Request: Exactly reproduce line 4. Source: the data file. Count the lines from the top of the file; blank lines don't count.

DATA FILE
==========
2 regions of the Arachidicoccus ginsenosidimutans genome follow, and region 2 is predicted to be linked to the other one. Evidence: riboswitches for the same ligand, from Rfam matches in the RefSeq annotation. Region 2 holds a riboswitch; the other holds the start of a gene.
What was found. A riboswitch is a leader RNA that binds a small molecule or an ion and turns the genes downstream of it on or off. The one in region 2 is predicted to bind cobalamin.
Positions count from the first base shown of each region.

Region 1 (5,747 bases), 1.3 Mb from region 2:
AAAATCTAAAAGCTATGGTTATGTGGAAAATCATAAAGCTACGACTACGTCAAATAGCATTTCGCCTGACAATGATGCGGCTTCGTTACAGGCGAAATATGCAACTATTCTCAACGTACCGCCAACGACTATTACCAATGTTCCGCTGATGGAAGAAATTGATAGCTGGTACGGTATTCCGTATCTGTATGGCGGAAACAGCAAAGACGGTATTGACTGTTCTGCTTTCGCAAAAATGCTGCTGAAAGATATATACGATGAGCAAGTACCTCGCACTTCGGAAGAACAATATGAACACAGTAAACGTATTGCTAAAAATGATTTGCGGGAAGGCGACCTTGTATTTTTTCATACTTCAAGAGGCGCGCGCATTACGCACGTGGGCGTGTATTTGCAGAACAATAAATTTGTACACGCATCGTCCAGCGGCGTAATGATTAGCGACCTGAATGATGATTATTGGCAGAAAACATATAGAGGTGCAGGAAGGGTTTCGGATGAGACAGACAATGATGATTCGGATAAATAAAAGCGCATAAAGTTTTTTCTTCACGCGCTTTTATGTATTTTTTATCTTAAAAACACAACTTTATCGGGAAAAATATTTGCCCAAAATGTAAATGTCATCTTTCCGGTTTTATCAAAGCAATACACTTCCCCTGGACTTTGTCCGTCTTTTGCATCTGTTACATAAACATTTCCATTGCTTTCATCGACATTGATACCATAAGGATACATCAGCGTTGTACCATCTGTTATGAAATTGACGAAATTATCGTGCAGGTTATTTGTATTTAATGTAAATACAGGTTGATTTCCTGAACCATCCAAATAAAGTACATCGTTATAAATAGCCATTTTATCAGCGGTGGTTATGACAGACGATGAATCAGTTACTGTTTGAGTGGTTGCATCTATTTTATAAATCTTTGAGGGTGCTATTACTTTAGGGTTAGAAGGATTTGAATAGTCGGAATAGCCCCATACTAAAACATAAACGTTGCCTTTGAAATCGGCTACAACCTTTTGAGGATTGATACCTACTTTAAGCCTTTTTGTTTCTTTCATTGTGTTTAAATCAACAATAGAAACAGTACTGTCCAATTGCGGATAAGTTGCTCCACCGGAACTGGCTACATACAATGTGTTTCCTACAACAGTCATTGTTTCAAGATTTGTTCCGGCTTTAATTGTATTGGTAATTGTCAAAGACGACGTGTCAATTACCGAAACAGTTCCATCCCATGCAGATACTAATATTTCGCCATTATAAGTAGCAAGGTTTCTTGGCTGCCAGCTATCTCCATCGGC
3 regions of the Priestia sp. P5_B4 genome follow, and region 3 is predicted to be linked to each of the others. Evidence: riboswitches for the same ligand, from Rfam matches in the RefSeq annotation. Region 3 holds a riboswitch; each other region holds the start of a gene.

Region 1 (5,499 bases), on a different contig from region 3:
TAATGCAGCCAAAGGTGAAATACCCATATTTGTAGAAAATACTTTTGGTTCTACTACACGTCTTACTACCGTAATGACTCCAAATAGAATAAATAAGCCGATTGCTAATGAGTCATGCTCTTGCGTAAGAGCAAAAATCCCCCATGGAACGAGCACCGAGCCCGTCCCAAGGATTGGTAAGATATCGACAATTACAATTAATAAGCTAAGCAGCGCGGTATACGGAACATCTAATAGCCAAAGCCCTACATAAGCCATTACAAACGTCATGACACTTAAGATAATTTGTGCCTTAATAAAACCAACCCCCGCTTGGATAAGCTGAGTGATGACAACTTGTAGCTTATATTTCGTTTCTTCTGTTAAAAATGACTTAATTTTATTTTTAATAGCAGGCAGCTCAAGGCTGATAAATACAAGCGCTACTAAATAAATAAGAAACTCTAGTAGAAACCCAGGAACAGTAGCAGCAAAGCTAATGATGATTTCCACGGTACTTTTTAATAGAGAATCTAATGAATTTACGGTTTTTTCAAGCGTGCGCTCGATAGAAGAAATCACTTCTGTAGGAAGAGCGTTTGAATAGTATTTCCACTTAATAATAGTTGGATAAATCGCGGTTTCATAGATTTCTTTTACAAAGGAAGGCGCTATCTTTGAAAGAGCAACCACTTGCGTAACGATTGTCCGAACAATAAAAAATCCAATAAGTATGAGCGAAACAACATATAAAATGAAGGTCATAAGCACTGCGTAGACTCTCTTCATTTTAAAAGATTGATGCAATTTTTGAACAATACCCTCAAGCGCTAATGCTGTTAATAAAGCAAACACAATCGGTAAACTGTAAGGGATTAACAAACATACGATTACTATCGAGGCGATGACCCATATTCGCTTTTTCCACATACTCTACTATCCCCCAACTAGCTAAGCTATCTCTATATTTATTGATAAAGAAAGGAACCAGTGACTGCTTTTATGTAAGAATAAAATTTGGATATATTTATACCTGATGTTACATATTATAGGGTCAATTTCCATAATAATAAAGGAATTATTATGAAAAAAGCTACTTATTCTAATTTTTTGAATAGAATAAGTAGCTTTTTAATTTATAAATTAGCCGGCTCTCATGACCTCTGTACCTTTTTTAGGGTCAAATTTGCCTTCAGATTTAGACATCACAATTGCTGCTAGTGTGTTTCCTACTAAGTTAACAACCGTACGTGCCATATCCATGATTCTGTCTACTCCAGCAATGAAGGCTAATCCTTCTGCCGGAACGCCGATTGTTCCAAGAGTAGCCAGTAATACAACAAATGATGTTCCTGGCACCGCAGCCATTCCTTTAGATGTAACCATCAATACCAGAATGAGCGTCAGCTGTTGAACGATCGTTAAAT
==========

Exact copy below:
Region 1 (5,747 bases), 1.3 Mb from region 2: